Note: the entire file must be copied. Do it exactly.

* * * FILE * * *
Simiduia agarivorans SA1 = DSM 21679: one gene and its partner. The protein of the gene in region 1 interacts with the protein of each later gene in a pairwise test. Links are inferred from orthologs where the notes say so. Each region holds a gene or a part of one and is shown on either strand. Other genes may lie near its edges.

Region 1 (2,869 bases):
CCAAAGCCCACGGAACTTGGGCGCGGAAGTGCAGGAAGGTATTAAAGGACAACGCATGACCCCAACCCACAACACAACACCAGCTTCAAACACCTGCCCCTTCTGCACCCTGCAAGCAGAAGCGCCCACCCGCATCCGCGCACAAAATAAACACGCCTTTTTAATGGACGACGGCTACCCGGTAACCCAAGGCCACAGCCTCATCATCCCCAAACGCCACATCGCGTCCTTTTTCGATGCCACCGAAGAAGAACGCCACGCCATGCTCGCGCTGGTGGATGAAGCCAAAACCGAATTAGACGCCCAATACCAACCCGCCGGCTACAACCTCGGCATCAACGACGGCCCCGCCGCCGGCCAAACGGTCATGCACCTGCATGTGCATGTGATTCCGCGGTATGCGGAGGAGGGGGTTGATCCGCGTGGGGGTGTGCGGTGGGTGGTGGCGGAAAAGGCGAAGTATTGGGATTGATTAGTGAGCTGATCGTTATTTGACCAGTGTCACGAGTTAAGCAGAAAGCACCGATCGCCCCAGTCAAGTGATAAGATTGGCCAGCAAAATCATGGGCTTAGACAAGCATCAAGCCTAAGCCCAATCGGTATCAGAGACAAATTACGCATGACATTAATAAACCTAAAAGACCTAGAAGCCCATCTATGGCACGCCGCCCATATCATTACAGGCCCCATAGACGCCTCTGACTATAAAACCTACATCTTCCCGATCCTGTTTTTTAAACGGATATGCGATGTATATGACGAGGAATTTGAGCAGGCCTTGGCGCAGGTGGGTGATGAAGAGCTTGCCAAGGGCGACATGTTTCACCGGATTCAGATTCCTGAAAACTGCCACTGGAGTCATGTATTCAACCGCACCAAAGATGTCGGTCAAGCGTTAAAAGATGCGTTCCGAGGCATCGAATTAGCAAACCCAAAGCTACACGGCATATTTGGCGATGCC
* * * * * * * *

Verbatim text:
Simiduia agarivorans SA1 = DSM 21679: one gene and its partner. The protein of the gene in region 1 interacts with the protein of each later gene in a pairwise test. Links are inferred from orthologs where the notes say so. Each region holds a gene or a part of one and is shown on either strand. Other genes may lie near its edges.

Region 1 (2,869 bases):
CCAAAGCCCACGGAACTTGGGCGCGGAAGTGCAGGAAGGTATTAAAGGACAACGCATGACCCCAACCCACAACACAACACCAGCTTCAAACACCTGCCCCTTCTGCACCCTGCAAGCAGAAGCGCCCACCCGCATCCGCGCACAAAATAAACACGCCTTTTTAATGGACGACGGCTACCCGGTAACCCAAGGCCACAGCCTCATCATCCCCAAACGCCACATCGCGTCCTTTTTCGATGCCACCGAAGAAGAACGCCACGCCATGCTCGCGCTGGTGGATGAAGCCAAAACCGAATTAGACGCCCAATACCAACCCGCCGGCTACAACCTCGGCATCAACGACGGCCCCGCCGCCGGCCAAACGGTCATGCACCTGCATGTGCATGTGATTCCGCGGTATGCGGAGGAGGGGGTTGATCCGCGTGGGGGTGTGCGGTGGGTGGTGGCGGAAAAGGCGAAGTATTGGGATTGATTAGTGAGCTGATCGTTATTTGACCAGTGTCACGAGTTAAGCAGAAAGCACCGATCGCCCCAGTCAAGTGATAAGATTGGCCAGCAAAATCATGGGCTTAGACAAGCATCAAGCCTAAGCCCAATCGGTATCAGAGACAAATTACGCATGACATTAATAAACCTAAAAGACCTAGAAGCCCATCTATGGCACGCCGCCCATATCATTACAGGCCCCATAGACGCCTCTGACTATAAAACCTACATCTTCCCGATCCTGTTTTTTAAACGGATATGCGATGTATATGACGAGGAATTTGAGCAGGCCTTGGCGCAGGTGGGTGATGAAGAGCTTGCCAAGGGCGACATGTTTCACCGGATTCAGATTCCTGAAAACTGCCACTGGAGTCATGTATTCAACCGCACCAAAGATGTCGGTCAAGCGTTAAAAGATGCGTTCCGAGGCATCGAATTAGCAAACCCAAAGCTACACGGCATATTTGGCGATGCC